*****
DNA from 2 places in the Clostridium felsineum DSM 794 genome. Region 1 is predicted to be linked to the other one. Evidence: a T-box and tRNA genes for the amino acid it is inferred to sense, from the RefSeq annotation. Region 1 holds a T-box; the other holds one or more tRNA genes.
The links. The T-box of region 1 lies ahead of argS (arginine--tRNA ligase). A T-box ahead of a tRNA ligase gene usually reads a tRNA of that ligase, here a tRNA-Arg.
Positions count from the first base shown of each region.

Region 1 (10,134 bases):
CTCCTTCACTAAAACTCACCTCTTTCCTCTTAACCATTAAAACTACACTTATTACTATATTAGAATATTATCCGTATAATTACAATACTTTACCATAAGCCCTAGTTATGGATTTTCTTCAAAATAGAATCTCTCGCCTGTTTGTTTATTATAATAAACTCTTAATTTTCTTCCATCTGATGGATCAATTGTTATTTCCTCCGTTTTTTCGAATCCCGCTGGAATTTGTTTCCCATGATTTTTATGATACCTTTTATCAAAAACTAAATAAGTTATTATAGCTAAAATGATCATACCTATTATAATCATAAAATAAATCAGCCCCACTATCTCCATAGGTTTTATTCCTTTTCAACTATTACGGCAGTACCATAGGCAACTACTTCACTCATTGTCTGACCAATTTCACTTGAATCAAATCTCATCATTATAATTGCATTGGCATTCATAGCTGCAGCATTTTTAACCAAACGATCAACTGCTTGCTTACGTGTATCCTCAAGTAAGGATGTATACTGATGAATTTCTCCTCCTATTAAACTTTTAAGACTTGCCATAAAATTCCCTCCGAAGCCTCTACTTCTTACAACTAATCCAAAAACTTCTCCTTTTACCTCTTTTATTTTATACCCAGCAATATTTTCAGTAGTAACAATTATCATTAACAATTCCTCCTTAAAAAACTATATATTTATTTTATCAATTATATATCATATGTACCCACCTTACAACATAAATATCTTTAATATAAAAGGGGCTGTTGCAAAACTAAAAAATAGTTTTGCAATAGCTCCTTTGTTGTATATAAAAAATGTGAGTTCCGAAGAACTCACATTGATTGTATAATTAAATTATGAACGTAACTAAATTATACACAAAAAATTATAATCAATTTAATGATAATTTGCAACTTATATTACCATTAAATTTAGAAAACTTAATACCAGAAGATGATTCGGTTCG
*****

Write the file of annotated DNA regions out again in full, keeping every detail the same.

DNA from 2 places in the Clostridium felsineum DSM 794 genome. Region 1 is predicted to be linked to the other one. Evidence: a T-box and tRNA genes for the amino acid it is inferred to sense, from the RefSeq annotation. Region 1 holds a T-box; the other holds one or more tRNA genes.
The links. The T-box of region 1 lies ahead of argS (arginine--tRNA ligase). A T-box ahead of a tRNA ligase gene usually reads a tRNA of that ligase, here a tRNA-Arg.
Positions count from the first base shown of each region.

Region 1 (10,134 bases):
CTCCTTCACTAAAACTCACCTCTTTCCTCTTAACCATTAAAACTACACTTATTACTATATTAGAATATTATCCGTATAATTACAATACTTTACCATAAGCCCTAGTTATGGATTTTCTTCAAAATAGAATCTCTCGCCTGTTTGTTTATTATAATAAACTCTTAATTTTCTTCCATCTGATGGATCAATTGTTATTTCCTCCGTTTTTTCGAATCCCGCTGGAATTTGTTTCCCATGATTTTTATGATACCTTTTATCAAAAACTAAATAAGTTATTATAGCTAAAATGATCATACCTATTATAATCATAAAATAAATCAGCCCCACTATCTCCATAGGTTTTATTCCTTTTCAACTATTACGGCAGTACCATAGGCAACTACTTCACTCATTGTCTGACCAATTTCACTTGAATCAAATCTCATCATTATAATTGCATTGGCATTCATAGCTGCAGCATTTTTAACCAAACGATCAACTGCTTGCTTACGTGTATCCTCAAGTAAGGATGTATACTGATGAATTTCTCCTCCTATTAAACTTTTAAGACTTGCCATAAAATTCCCTCCGAAGCCTCTACTTCTTACAACTAATCCAAAAACTTCTCCTTTTACCTCTTTTATTTTATACCCAGCAATATTTTCAGTAGTAACAATTATCATTAACAATTCCTCCTTAAAAAACTATATATTTATTTTATCAATTATATATCATATGTACCCACCTTACAACATAAATATCTTTAATATAAAAGGGGCTGTTGCAAAACTAAAAAATAGTTTTGCAATAGCTCCTTTGTTGTATATAAAAAATGTGAGTTCCGAAGAACTCACATTGATTGTATAATTAAATTATGAACGTAACTAAATTATACACAAAAAATTATAATCAATTTAATGATAATTTGCAACTTATATTACCATTAAATTTAGAAAACTTAATACCAGAAGATGATTCGGTTCG